Wind-up notices are a type of statutory demand that’s typically served by creditors, including the ATO, to enforce the payment of debt by a business. The wind-up notice, usually made under section 459E of the Corporations Act (‘the Act’), requires a business to appear in court with its creditor to determine whether the business is solvent and how it might repay outstanding debt owed.
Businesses that receive a wind-up notice should act quickly by obtaining professional advice. While receiving a wind-up notice is a serious and urgent matter, there could be different options available to your business and your advisors can assist with exploring these with you.
Opposing a wind-up notice
There are different ways by which you might be able to successfully challenge a wind-up notice. These include filing evidence of solvency, demonstrating that creditors have a better chance of getting paid if the company is not wound up, and notify where a voluntary liquidation is already in progress.
The outcome of successful opposition to a wind-up notice is the court simply rules not to wind up your business when the hearing date arrives. Always act quickly to seek advice to explore the best options for your business’s unique situation if you plan to oppose the notice.
Evidence of solvency
If you believe the wind-up notice has been served erroneously to your business, you can challenge the notice under Section 465C of the Act by filing evidence of solvency. Wind-up notices are generally served after a statutory demand has already been served and you have not paid the required amount within 21 days. At this stage, the court and your creditors assume your company is insolvent.
Hence, if you can demonstrate that your company is in fact solvent, you might be able to successfully oppose the wind-up notice. If possible, you should also provide evidence of why you did not comply with the statutory demand, if there were good reasons for why you did not do so.
Always seek legal advice if you are seeking to oppose a wind-up notice. The kind of evidence you will need provide to the court for a successful opposition includes information on your business’s financial position, but can vary depending on the case. Having lots of assets is not necessarily an indication of solvency, but the court might consider the types of assets your business holds and how quickly these can be converted into cash.
Demonstrate creditors have a better chance of repayment
In some situations you might be able to successfully oppose the wind-up notice if you can show your creditors will have better chances of being paid if your business were allowed to continue trading.
You might be able to convince the court your business can in fact repay the creditors if the winding-up notice was to be successful opposed. You would need to provide evidence your business can in fact continue to trade successfully so that the applicable debts can be repaid.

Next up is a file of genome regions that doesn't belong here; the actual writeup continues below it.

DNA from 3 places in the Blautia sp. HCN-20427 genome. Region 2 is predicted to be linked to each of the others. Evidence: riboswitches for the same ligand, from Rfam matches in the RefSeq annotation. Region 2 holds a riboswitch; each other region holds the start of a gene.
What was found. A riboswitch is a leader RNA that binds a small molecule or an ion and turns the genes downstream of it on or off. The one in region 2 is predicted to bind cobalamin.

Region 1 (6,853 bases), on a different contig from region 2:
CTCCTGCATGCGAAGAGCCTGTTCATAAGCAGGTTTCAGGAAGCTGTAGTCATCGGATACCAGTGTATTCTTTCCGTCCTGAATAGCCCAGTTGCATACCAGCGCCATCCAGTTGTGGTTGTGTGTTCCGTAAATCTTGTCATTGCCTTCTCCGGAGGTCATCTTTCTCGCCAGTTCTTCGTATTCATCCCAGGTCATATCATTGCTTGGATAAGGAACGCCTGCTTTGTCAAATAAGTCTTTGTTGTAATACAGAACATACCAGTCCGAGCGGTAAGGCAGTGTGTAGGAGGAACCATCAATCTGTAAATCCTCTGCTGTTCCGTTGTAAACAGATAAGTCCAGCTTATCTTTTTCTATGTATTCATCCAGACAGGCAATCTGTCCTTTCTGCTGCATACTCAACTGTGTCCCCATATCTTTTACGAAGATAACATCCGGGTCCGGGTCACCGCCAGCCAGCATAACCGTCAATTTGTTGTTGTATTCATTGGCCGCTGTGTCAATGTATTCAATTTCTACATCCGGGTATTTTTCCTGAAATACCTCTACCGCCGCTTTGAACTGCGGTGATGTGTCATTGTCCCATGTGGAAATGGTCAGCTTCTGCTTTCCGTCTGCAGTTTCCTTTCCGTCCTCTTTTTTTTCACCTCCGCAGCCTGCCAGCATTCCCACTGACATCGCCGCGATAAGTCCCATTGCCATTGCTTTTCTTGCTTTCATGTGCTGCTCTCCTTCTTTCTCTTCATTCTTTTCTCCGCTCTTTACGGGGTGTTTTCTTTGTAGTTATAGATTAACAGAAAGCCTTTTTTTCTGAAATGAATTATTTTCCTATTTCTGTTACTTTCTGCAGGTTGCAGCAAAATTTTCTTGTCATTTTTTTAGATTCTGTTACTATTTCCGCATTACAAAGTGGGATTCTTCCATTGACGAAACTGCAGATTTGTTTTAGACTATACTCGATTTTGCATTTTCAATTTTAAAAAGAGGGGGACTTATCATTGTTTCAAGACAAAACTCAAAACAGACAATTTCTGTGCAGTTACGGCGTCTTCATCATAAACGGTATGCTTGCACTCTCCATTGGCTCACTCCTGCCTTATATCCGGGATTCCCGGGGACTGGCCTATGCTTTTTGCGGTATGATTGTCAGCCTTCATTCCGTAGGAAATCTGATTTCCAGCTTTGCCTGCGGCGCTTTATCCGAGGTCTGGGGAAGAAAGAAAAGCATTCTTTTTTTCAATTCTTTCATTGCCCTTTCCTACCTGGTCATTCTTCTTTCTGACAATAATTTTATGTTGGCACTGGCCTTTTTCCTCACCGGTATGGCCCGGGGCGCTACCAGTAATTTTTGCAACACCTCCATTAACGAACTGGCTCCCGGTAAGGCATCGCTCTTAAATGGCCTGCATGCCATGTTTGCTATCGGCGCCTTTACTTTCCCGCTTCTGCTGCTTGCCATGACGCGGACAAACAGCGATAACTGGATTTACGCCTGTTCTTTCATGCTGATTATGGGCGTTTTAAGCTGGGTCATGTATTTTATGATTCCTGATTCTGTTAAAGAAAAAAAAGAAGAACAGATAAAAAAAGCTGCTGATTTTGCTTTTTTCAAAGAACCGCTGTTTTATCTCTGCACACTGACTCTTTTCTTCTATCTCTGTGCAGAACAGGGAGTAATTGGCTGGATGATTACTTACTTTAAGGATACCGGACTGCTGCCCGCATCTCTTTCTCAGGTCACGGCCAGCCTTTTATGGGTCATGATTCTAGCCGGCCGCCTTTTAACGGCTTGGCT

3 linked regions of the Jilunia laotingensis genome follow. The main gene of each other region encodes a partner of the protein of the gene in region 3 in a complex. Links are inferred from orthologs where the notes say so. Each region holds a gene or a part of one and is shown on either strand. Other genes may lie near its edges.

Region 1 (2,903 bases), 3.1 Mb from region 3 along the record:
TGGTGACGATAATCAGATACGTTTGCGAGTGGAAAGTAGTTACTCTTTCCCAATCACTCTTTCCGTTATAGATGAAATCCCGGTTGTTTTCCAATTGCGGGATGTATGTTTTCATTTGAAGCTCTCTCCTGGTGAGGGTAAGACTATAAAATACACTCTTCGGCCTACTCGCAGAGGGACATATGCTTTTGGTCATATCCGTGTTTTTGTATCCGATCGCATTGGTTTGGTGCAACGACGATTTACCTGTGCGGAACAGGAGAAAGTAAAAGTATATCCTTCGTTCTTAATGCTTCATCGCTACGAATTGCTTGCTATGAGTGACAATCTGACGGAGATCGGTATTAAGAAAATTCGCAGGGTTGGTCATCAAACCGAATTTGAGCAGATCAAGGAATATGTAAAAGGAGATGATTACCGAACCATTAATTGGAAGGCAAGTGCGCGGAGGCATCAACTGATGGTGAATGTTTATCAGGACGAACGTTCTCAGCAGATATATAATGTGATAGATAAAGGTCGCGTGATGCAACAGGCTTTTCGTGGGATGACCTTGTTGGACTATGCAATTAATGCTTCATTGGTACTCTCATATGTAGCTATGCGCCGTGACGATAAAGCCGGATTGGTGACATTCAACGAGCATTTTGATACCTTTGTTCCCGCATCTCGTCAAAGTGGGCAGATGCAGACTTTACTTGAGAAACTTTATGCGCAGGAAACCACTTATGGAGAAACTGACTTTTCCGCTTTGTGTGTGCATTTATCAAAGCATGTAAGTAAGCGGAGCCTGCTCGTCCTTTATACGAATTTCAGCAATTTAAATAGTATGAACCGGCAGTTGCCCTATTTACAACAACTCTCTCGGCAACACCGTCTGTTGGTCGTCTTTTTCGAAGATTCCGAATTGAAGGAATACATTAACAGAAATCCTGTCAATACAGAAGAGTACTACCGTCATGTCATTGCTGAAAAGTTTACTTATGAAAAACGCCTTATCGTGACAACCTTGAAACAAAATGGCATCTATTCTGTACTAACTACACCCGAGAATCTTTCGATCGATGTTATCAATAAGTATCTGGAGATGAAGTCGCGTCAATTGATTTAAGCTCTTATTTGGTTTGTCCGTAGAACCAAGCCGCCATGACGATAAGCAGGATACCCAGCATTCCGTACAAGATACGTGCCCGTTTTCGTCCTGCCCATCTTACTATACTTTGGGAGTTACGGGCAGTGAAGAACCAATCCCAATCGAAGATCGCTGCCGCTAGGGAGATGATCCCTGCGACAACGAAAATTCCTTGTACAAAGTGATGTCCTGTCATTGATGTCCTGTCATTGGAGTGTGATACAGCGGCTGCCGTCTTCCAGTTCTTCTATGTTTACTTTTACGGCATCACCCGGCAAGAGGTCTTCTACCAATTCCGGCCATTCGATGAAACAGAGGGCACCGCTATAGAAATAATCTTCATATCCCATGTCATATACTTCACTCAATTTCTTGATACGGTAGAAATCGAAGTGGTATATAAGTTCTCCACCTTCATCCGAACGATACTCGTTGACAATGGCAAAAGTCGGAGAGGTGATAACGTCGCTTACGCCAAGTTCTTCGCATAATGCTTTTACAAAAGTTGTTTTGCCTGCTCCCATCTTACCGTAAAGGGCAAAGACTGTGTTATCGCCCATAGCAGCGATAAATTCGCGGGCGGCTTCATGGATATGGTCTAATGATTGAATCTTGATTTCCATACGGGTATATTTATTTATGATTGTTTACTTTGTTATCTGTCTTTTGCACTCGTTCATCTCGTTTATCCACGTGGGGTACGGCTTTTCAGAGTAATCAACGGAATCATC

Other creditors oppose wind-up order
Another way you could successfully oppose a wind-up is if there are creditors who are in fact opposed to your business being wound up. In that case, on hearing day, the court will take their views into account. However, it is still up to the court to consider the impact of these creditors’ opinions. For example, the court might be more likely to not make a winding-up order if it would adversely affect unsecured liquidators.
If a voluntary liquidation is already in progress, the court will generally not order the company to be wound up when the hearing date arrives. This is because the courts, for most cases, do not see any difference between a voluntary liquidation and a court-ordered winding up.
Paying the debt off in full
Note that opposing the wind-up notice in the ways outline above might not be the only options available. If your business can pay off creditors in full, or if you can enter a mutually agreeable repayment arrangement, this is another way to ensure your business is not wound up at the hearing date. In this case, you’ll need to negotiate with your creditors to make sure that you can offer a repayment arrangement they will be willing to agree to.
Once a wind-up notice has been served you will usually have 21 to 28 days before the hearing date. Any actions you take in response will need to fulfil strict procedural requirements, so it’s vital to act quickly to explore your options. If you decide to do nothing, the court will order your business to be wound up. Whether you think you can continue trading, set up an acceptable repayment plan, or need to pursue an alternative option, the earlier you obtain advice from advisors such as company debt specialists, turnaround specialists, and lawyers, the better your chances are of a good outcome for all concerned.